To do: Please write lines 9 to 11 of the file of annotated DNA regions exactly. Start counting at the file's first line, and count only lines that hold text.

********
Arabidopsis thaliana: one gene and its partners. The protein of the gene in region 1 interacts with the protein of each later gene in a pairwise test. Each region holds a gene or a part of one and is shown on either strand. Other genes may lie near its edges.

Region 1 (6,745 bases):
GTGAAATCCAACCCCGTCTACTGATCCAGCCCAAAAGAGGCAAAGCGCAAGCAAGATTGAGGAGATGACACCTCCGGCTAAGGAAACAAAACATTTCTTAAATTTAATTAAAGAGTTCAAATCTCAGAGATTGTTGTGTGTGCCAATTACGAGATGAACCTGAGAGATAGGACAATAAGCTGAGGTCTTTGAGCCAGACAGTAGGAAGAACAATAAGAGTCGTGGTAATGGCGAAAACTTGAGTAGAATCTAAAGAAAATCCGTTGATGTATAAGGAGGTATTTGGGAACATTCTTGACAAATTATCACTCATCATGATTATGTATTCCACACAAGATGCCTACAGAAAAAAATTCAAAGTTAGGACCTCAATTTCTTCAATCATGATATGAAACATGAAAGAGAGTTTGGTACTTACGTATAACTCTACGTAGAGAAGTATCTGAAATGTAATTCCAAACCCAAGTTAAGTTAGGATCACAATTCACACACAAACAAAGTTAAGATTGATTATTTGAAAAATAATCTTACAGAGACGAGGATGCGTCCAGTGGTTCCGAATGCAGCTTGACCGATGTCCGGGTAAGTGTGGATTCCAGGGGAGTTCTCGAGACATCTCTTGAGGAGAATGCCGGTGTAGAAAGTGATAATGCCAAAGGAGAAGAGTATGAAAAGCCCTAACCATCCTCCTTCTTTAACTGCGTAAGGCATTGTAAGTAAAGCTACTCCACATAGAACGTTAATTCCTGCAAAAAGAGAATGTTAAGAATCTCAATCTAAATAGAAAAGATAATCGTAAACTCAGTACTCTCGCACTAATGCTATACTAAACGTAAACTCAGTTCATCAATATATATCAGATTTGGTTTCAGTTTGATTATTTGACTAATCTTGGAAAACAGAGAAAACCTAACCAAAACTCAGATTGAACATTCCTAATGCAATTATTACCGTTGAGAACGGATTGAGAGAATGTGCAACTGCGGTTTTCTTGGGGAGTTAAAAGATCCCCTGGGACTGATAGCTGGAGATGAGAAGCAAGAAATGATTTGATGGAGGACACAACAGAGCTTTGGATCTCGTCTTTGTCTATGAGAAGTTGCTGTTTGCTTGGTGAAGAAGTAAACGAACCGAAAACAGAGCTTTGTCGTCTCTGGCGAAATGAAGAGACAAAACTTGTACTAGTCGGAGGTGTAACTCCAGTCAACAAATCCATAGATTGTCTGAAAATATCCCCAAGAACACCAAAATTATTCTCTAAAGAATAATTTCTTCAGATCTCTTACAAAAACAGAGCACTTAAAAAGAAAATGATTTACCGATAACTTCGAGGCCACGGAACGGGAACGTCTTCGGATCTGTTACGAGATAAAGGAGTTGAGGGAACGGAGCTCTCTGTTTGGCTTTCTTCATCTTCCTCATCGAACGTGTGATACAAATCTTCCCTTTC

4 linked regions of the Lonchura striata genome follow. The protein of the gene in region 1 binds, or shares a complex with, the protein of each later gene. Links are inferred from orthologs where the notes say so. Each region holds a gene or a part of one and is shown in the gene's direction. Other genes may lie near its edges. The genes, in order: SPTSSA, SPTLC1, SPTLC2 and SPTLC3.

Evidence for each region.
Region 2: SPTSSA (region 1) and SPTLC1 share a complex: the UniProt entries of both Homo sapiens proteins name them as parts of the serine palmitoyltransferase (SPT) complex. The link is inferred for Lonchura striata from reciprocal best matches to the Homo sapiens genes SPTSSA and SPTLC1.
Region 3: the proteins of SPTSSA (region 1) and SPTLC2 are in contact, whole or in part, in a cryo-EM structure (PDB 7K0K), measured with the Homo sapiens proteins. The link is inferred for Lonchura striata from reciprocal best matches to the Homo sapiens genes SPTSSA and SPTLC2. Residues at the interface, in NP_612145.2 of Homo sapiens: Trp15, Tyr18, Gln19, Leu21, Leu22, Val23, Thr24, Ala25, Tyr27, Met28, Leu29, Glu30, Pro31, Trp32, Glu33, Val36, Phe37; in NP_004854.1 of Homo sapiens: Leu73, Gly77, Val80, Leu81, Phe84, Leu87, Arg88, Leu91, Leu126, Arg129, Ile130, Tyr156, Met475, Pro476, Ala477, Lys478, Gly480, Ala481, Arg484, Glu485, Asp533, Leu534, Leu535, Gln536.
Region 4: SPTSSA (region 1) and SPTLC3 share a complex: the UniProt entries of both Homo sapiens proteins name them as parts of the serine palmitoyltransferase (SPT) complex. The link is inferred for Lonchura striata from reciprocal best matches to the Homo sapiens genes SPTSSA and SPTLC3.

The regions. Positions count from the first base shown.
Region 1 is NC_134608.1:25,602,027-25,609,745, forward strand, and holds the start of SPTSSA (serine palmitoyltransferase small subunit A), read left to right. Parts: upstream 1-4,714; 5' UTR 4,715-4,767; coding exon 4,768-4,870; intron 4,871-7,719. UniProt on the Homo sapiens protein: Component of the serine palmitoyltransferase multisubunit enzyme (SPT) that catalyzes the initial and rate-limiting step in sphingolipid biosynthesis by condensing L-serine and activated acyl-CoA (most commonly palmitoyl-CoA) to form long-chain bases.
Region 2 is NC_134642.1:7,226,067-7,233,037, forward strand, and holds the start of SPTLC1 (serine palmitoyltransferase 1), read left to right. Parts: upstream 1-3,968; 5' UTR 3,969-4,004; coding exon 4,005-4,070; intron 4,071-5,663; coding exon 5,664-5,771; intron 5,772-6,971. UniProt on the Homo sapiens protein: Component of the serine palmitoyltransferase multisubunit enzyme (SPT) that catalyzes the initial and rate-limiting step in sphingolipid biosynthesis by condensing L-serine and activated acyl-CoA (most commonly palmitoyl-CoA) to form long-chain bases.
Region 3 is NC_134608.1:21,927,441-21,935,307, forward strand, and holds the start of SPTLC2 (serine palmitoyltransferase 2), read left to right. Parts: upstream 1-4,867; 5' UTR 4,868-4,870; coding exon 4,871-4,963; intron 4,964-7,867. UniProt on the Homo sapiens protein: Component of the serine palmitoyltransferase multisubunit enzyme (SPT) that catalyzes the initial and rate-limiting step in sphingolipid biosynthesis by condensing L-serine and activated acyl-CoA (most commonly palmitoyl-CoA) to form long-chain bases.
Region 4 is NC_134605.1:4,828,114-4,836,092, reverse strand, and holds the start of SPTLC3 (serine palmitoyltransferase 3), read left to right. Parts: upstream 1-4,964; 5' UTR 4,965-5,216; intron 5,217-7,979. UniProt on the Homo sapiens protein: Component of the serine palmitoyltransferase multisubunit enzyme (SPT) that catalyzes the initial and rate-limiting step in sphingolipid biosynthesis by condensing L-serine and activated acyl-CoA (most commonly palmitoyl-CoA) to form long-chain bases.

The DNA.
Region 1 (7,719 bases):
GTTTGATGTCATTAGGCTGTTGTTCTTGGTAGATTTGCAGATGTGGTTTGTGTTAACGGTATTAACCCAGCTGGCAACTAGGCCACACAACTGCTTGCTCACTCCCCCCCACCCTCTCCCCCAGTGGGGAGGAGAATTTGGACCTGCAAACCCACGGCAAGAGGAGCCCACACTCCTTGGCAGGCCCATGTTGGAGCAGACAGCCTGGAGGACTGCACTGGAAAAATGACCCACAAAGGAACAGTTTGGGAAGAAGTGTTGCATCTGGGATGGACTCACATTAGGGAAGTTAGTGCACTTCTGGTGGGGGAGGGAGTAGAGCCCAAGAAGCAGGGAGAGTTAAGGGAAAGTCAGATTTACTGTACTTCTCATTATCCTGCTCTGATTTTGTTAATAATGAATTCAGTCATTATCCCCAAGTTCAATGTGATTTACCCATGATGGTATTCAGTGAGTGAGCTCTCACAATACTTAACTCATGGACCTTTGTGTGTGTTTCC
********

The regions. Positions count from the first base shown.
Region 1 is NC_134608.1:25,602,027-25,609,745, forward strand, and holds the start of SPTSSA (serine palmitoyltransferase small subunit A), read left to right. Parts: upstream 1-4,714; 5' UTR 4,715-4,767; coding exon 4,768-4,870; intron 4,871-7,719. UniProt on the Homo sapiens protein: Component of the serine palmitoyltransferase multisubunit enzyme (SPT) that catalyzes the initial and rate-limiting step in sphingolipid biosynthesis by condensing L-serine and activated acyl-CoA (most commonly palmitoyl-CoA) to form long-chain bases.
Region 2 is NC_134642.1:7,226,067-7,233,037, forward strand, and holds the start of SPTLC1 (serine palmitoyltransferase 1), read left to right. Parts: upstream 1-3,968; 5' UTR 3,969-4,004; coding exon 4,005-4,070; intron 4,071-5,663; coding exon 5,664-5,771; intron 5,772-6,971. UniProt on the Homo sapiens protein: Component of the serine palmitoyltransferase multisubunit enzyme (SPT) that catalyzes the initial and rate-limiting step in sphingolipid biosynthesis by condensing L-serine and activated acyl-CoA (most commonly palmitoyl-CoA) to form long-chain bases.